Waste of Space: My short film from 2012
Everything was done in CGI. I wanted to make everything myself and I was finally able to do it. This is the culmination of years of self teaching, exploration and curiosity, then applying all this knowledge in different fields to achieve one goal; making a movie.
A shot from Waste of Space
Getting work done by your lonesome
When you make a movie by yourself, or any kind of project as a matter of fact, you need to have a vast array of different skills. You have to be independent at least to some extent. Sometimes you don’t have time to ask for help, you want to work fast, cut corners. Things might not be the best they could, but they are good enough. There is no time to be obsessive about details, there is no time to stop to ask for advices. Once you master a set of skills, you will know where to cut things that will have the least impact on the final result. You are the only one who have the big picture in your head. You know where to put priorities.
Movies are the easiest of art form to consume while being one of the most time consuming to create. CGI movies have an advantage though; you don’t need actors, you don’t need lights, camera, sets, you don’t need to go to a location or rent anything, you can do anything you want on your own computer at home. It just takes time, and that’s why optimising your time become the most important thing you need to do. I might not be the best in any areas, but being proficient in all those different skills help me attains goals by myself. Those same goals that over specialised people, nitpicking over every little details, could never do without a team. Sure, someone who does only texture could say my texture need work, but I don’t have time for that because I was busy lighting, rendering and animating.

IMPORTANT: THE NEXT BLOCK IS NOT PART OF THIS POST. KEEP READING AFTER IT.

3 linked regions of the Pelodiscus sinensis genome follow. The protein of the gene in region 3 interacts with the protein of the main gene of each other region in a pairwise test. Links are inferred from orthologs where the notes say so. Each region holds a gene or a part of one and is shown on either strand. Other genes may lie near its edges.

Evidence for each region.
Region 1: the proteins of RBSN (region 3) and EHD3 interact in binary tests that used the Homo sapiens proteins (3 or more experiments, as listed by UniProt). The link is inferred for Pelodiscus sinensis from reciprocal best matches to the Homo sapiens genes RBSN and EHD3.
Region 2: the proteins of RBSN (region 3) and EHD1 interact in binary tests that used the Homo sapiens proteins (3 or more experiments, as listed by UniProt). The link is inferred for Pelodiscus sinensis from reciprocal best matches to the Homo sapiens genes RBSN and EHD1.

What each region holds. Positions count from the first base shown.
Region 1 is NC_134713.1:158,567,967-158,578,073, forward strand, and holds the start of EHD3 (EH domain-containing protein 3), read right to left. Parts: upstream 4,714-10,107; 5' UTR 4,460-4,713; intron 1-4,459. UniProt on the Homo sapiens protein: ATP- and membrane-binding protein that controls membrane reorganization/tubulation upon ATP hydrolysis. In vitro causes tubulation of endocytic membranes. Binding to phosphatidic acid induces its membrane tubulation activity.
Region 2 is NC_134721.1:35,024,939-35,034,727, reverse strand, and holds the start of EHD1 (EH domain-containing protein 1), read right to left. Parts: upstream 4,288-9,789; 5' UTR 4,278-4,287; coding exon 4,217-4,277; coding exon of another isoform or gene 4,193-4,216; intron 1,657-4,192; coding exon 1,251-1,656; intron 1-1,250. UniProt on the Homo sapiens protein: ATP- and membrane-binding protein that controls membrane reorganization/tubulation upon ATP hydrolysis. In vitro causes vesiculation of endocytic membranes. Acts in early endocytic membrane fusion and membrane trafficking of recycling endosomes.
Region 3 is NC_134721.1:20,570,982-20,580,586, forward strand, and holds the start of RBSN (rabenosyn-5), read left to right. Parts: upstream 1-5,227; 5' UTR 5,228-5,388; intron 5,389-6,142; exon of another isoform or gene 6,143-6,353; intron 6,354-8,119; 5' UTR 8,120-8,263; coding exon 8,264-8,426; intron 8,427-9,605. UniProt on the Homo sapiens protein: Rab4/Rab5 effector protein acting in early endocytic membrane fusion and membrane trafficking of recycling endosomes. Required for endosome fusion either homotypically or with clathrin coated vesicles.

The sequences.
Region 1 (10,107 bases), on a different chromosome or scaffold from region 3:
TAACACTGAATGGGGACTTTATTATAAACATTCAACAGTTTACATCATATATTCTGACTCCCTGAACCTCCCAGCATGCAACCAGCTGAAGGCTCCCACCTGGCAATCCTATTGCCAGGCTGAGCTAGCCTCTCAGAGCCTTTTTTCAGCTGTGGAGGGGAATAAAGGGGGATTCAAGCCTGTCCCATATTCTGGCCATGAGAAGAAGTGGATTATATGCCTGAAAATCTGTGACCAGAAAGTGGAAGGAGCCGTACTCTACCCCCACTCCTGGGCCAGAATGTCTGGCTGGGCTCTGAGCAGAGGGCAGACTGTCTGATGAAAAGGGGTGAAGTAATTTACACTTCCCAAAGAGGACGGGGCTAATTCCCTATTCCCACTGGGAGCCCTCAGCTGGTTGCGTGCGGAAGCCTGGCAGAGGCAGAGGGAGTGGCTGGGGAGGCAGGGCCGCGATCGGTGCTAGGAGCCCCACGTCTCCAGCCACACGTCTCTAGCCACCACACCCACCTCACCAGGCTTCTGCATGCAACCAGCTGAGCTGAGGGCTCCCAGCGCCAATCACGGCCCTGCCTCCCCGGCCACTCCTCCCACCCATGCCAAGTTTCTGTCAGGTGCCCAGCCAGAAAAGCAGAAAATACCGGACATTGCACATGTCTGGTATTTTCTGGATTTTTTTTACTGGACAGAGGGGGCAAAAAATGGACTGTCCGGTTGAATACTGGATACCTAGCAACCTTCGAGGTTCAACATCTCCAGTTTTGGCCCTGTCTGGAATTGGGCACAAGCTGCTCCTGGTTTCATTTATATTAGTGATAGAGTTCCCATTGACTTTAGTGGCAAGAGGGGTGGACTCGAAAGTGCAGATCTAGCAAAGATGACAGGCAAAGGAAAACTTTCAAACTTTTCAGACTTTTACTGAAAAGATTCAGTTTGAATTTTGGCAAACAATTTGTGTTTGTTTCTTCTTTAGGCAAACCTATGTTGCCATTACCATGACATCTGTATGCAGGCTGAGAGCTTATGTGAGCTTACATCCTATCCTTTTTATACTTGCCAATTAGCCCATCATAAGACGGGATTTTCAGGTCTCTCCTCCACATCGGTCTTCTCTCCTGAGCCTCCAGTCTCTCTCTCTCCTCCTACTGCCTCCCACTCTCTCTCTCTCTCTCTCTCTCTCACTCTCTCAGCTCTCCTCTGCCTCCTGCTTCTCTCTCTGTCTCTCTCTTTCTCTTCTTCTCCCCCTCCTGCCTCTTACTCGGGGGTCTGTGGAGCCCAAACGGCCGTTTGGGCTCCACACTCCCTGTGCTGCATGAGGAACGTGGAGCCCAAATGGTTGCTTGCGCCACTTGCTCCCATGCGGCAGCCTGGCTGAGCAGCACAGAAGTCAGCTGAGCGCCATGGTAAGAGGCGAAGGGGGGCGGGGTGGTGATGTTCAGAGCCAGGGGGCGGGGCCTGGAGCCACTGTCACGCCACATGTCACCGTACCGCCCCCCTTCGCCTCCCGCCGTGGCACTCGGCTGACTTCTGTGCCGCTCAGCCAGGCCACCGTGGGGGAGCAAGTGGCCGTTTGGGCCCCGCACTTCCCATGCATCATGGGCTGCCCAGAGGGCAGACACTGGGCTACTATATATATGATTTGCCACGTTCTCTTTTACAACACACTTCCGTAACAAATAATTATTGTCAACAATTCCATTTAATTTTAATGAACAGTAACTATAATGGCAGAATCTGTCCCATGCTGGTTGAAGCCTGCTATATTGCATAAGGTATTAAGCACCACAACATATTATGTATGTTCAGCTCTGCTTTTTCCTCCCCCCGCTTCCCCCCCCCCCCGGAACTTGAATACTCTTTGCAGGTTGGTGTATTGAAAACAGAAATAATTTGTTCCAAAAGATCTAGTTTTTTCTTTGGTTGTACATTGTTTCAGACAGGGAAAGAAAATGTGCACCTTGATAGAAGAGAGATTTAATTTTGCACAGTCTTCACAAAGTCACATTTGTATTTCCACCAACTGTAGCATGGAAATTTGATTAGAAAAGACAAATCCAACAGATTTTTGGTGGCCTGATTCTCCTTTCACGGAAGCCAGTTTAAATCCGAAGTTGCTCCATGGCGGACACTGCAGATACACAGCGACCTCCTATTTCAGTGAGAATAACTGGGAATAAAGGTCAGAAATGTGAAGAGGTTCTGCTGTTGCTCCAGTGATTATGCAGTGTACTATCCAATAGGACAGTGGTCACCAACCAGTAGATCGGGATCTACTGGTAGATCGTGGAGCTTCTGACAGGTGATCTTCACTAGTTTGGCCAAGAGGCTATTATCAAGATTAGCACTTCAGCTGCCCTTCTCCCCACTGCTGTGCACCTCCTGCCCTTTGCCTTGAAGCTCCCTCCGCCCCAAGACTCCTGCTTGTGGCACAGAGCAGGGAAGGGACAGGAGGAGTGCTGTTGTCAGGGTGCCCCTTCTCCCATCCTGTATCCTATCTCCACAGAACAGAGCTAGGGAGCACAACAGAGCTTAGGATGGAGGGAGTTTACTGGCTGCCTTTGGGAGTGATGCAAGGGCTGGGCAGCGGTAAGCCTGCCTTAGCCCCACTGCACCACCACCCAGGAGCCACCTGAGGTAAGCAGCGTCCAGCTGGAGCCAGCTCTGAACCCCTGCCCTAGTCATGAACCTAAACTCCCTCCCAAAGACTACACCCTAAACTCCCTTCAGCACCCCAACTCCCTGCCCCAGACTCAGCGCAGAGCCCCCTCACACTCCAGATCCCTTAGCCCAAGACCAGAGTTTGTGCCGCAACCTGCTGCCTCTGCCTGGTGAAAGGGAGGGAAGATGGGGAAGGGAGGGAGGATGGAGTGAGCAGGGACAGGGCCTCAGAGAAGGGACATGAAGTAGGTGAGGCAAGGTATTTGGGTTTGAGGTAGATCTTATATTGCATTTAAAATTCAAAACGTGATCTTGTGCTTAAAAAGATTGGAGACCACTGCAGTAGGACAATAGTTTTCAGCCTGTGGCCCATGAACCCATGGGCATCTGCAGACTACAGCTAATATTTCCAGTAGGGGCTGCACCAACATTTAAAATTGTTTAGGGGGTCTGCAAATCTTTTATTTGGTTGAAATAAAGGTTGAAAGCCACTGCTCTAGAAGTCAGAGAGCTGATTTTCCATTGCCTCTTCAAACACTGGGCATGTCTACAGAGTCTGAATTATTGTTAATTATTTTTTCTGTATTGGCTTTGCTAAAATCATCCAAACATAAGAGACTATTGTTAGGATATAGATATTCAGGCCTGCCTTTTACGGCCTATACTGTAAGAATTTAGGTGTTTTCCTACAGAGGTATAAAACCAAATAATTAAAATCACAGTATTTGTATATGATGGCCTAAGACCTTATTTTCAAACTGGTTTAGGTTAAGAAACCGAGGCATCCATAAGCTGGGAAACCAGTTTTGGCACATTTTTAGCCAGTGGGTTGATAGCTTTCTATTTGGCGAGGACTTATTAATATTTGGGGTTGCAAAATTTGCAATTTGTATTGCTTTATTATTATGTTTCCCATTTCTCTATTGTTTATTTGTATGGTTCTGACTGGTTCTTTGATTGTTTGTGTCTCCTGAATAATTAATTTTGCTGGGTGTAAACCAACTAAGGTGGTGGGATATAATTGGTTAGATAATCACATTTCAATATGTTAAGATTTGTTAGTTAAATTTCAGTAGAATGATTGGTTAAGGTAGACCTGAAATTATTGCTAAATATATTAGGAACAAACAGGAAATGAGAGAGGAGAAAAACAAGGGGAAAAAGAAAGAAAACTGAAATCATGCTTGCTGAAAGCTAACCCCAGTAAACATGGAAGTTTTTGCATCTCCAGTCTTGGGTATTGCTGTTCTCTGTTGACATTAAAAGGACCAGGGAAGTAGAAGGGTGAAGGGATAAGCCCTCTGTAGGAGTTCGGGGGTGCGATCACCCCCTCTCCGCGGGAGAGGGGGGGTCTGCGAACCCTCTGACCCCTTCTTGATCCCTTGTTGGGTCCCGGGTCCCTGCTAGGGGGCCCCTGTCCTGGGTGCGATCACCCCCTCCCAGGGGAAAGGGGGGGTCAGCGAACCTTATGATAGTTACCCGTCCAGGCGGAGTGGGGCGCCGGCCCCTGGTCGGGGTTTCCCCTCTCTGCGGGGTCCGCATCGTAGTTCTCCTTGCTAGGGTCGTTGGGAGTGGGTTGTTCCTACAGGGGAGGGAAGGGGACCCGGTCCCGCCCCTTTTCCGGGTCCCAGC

Some storyboard panels for Waste of Space
I optimize my work as much as I can by storyboarding shots and trying to figure out the fastest way to make them. I will cut corners, I will throw away a shot because it’s too long to make and I will make the shots that get the more bangs for the bucks. I apply this in everything in my life. How can I get 90% of the results with 10% of the effort? Production value.
A shot from Waste of Space
Production value is crucial when you are independent. When you do everything by yourself, you need to find shortcuts like figuring out the best way to do something that look like months of work even though you crushed it in a week. After all this time learning about CGI, I applied all of my knowledge on my short movie. At the time I could not have known that I would use all of this for one specific goal, but you never know when you learn something today how you're going to use it tomorrow.
I think it’s important to learn a lot about unrelated things, then combine them to make something new with a fresh perspective that someone specialized in any of those field would not have. By doing so, you have the big picture. I believe it’s important to learn how to do things by yourself, to be independent, to have fast turn arounds. I believe everyone can be passionate about something, in fact many things. All those things might combine one day and you will find a path you did not expect.
In my next article I will talk about programming and creativity and the path that brought me to game development.